Technology firms are among the fastest growing companies in Singapore in recent years. This, in part, is due to the pace of technological innovations and disruptions across nearly every industry. It is also attributable (in no small measure) to the government’s effort to transform the country into a technology hub, and to encourage the development of various start-up ecosystems at the same time. 

However, as technology companies grow, they also face several practical challenges in the application of financial reporting standards (“FRS”). In this article, we will share some of the issues we have commonly seen in technology firms.   


Research and Development (“R&D”) Costs

To build brand identities and grow businesses, technology companies frequently expend resources on the acquisition or development of intangible assets, in particular intellectual property (“IP”). However, this R&D process usually entails significant expenditure from commencement of the research up until the products or services are ready for deployment or use. This brings forth the discussion as to whether these costs can be capitalised.

FRS 38 Intangible Assets states that any costs incurred from research should be expensed immediately. On the other hand, the IP arising from development shall be recognised if, and only if, certain conditions are met. Such conditions include being able to demonstrate technical feasibility of completing the intangible asset so that it will be available for use or sale; able to generate probable future economic benefits; and the availability of adequate technical, financial and other resources to complete the development and to use or sell the IP. 

In other words, FRS 38 requires technology start-ups to differentiate between research and development activities. Judgement is also required to determine whether all the criteria set out in FRS 38 are met for the development costs to be capitalised; such as whether the intangible asset is able to generate probable future economic benefits. This often involves subjective assessments and forecasting of future streams of revenue.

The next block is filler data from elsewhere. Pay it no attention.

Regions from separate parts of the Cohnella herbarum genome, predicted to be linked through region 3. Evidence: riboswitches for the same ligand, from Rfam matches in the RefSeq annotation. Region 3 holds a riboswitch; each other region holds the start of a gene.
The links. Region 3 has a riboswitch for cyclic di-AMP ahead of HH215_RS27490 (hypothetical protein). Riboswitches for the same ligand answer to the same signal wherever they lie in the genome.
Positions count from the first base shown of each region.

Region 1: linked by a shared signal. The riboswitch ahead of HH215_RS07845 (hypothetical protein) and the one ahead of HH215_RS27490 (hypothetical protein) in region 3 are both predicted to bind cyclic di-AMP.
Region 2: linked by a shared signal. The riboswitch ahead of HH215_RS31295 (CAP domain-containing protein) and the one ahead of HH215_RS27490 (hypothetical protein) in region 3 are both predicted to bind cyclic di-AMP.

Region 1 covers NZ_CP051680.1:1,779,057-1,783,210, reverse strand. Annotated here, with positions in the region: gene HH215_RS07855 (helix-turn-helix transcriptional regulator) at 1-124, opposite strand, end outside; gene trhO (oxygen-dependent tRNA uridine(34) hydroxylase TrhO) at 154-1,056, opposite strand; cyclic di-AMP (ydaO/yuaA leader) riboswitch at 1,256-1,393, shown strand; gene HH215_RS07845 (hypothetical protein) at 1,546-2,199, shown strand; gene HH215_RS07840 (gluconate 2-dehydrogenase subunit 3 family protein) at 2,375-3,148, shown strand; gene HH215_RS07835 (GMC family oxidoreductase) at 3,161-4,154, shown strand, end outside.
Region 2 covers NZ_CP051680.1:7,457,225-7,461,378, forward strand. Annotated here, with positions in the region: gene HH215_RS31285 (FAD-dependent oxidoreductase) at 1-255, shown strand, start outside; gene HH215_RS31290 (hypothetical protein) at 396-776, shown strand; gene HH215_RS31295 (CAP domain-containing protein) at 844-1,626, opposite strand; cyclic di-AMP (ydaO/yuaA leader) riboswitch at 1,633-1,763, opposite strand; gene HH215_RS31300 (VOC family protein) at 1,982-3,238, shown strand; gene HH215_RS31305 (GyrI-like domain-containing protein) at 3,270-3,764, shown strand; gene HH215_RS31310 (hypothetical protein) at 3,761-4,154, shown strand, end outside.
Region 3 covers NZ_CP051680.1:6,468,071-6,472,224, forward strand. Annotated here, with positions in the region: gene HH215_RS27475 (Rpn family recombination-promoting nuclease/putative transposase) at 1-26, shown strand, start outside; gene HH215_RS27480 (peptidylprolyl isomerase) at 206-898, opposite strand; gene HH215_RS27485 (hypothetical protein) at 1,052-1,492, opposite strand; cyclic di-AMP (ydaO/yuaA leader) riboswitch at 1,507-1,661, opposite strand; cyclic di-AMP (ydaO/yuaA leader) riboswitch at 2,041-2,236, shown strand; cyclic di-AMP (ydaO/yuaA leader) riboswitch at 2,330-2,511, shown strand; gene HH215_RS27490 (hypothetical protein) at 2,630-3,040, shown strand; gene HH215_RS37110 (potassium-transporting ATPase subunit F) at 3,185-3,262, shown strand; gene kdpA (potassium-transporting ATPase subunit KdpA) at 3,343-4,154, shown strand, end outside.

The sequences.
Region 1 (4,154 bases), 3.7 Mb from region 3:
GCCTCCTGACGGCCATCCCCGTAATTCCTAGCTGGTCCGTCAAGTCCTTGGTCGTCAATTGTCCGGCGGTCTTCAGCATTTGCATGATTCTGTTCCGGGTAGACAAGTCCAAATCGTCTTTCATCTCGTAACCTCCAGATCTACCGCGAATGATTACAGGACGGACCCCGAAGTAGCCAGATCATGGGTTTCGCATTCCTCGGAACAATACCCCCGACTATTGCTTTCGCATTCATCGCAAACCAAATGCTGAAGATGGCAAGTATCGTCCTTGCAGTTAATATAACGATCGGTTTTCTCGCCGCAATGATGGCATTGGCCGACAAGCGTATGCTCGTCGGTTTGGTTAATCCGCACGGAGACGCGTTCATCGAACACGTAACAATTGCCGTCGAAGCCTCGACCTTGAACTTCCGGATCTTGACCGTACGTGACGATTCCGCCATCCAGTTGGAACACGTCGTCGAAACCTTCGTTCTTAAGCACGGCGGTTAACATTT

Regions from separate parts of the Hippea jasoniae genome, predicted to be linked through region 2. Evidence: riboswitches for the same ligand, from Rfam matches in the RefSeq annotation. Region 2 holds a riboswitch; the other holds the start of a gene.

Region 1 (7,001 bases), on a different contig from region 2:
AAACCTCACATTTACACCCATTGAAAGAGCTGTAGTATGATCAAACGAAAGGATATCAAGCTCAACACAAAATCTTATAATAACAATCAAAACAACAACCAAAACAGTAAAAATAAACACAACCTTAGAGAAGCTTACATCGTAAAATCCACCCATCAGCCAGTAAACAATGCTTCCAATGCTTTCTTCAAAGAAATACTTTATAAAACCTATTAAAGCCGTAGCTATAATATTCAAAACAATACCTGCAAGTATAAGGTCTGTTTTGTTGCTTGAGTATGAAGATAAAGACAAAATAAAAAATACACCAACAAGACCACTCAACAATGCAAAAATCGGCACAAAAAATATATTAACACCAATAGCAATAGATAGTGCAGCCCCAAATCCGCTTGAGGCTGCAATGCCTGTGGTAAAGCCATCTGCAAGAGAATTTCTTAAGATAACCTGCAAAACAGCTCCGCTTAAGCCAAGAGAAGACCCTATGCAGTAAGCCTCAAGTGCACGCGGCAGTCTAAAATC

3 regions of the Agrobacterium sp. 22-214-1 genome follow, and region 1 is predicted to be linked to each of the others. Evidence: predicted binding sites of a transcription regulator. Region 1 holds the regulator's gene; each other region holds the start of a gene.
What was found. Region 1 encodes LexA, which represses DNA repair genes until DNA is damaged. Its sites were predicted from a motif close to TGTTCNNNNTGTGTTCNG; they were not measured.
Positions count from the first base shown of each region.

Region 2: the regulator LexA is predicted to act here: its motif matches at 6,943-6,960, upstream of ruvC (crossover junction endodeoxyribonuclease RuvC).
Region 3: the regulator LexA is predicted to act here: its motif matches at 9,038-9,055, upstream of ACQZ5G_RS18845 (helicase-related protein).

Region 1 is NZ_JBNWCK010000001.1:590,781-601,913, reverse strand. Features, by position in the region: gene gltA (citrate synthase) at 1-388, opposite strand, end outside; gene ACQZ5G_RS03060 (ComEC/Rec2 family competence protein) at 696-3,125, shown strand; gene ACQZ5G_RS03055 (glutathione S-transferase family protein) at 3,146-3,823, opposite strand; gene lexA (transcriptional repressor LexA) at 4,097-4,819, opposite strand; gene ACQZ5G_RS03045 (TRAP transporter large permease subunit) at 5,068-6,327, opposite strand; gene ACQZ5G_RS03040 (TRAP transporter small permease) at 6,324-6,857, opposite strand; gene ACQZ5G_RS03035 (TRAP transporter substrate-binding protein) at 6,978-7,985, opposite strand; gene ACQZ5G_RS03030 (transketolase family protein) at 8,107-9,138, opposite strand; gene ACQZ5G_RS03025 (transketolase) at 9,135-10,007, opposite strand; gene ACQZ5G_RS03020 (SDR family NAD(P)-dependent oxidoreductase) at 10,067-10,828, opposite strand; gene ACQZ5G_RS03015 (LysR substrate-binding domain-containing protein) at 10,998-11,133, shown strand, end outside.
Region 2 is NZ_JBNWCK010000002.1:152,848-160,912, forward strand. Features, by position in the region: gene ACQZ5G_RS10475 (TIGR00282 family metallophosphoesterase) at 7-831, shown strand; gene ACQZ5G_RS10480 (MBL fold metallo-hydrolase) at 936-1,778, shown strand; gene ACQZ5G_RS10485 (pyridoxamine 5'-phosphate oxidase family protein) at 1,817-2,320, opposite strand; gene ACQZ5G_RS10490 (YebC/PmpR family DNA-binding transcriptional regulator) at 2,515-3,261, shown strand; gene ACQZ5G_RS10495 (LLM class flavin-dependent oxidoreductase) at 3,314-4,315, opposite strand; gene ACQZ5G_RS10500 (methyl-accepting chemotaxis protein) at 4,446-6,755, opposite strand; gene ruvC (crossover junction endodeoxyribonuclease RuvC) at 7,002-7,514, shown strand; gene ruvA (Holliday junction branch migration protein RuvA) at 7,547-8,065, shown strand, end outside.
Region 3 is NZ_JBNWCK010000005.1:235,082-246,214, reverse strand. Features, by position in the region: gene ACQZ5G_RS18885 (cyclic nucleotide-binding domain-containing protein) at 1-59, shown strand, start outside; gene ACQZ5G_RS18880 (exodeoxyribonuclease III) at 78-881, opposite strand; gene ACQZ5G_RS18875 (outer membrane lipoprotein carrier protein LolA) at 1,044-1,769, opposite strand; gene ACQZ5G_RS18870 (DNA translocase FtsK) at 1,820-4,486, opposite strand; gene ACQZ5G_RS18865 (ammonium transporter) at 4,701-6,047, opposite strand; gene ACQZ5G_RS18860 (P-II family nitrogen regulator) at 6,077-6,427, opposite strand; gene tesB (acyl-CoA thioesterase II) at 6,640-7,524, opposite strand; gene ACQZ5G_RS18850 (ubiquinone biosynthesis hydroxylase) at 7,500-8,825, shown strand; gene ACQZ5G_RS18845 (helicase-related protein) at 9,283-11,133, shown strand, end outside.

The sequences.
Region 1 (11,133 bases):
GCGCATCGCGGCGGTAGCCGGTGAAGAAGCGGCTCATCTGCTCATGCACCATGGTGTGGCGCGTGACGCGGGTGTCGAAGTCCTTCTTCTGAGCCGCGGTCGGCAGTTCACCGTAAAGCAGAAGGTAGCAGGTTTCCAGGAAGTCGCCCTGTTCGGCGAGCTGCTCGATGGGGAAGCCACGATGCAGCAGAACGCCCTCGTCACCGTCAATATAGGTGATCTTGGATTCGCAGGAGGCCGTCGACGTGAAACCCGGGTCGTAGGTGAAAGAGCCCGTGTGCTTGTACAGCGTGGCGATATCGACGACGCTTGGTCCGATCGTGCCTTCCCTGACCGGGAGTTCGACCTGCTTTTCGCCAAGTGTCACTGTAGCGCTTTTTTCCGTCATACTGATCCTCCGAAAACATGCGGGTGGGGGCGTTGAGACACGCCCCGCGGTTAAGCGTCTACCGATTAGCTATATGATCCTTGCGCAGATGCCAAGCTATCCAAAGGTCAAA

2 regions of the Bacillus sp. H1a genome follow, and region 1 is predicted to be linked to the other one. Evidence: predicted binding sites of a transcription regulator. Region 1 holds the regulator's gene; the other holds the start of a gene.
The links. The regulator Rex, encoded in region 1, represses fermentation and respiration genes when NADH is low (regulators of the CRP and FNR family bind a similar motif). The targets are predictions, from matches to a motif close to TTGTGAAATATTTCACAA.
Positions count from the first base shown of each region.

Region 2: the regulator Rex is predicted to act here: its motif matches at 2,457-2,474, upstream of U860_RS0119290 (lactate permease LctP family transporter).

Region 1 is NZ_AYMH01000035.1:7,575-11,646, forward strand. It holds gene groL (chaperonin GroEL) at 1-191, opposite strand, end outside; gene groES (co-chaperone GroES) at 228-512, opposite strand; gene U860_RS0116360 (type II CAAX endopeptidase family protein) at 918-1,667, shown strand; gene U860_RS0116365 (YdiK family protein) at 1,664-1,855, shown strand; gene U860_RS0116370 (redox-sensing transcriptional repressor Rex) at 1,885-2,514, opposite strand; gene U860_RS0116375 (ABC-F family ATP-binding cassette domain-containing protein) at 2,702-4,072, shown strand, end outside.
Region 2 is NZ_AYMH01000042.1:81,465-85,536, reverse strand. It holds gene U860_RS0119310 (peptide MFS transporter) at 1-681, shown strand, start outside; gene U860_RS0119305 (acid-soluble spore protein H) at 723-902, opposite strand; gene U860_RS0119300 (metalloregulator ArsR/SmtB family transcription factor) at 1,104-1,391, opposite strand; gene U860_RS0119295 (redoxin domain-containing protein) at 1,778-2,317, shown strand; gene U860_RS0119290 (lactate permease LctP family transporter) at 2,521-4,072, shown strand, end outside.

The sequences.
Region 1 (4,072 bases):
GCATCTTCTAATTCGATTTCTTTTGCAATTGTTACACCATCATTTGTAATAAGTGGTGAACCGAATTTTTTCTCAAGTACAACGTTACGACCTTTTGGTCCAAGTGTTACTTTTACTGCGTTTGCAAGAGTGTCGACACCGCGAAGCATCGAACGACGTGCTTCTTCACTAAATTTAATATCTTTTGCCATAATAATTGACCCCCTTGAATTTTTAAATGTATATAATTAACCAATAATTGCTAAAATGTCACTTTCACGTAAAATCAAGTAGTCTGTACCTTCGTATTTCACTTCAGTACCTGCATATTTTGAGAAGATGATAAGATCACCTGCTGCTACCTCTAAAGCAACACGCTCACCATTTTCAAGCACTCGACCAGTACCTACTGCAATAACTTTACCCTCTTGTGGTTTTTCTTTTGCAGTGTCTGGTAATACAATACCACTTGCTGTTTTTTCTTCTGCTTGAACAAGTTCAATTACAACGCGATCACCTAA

Technology start-ups must also measure the costs incurred. On this note, a common struggle faced by such firms is the inability to maintain proper accounting records due to the lack of financial resources, which then results in the erroneous application of FRS 38.


Share-based Payment

Employee share options is a key compensation model for technology start-ups to attract and retain talent. Under FRS 102 Share-based Payment, share options offered to employees should be recognised at fair value on the date of grant. From our experience, this is an area commonly overlooked by technology start-ups because many of them are not aware of this requirement. Other practical challenges include the lack of relevant in-house expertise to perform a valuation exercise. To compound the problem, the assumptions applied in the valuation exercise is often highly judgemental because no information on comparable market price is available.

It is also common for technology start-ups to offer share options to employees without formal agreements or with agreements that do not contain sufficient details; including option grant date, exercise price, vesting conditions and other conditions concerning termination of employment. The lack of such pertinent information creates difficulties for a proper valuation exercise to be made. In many cases, the FRS 102 was therefore not complied.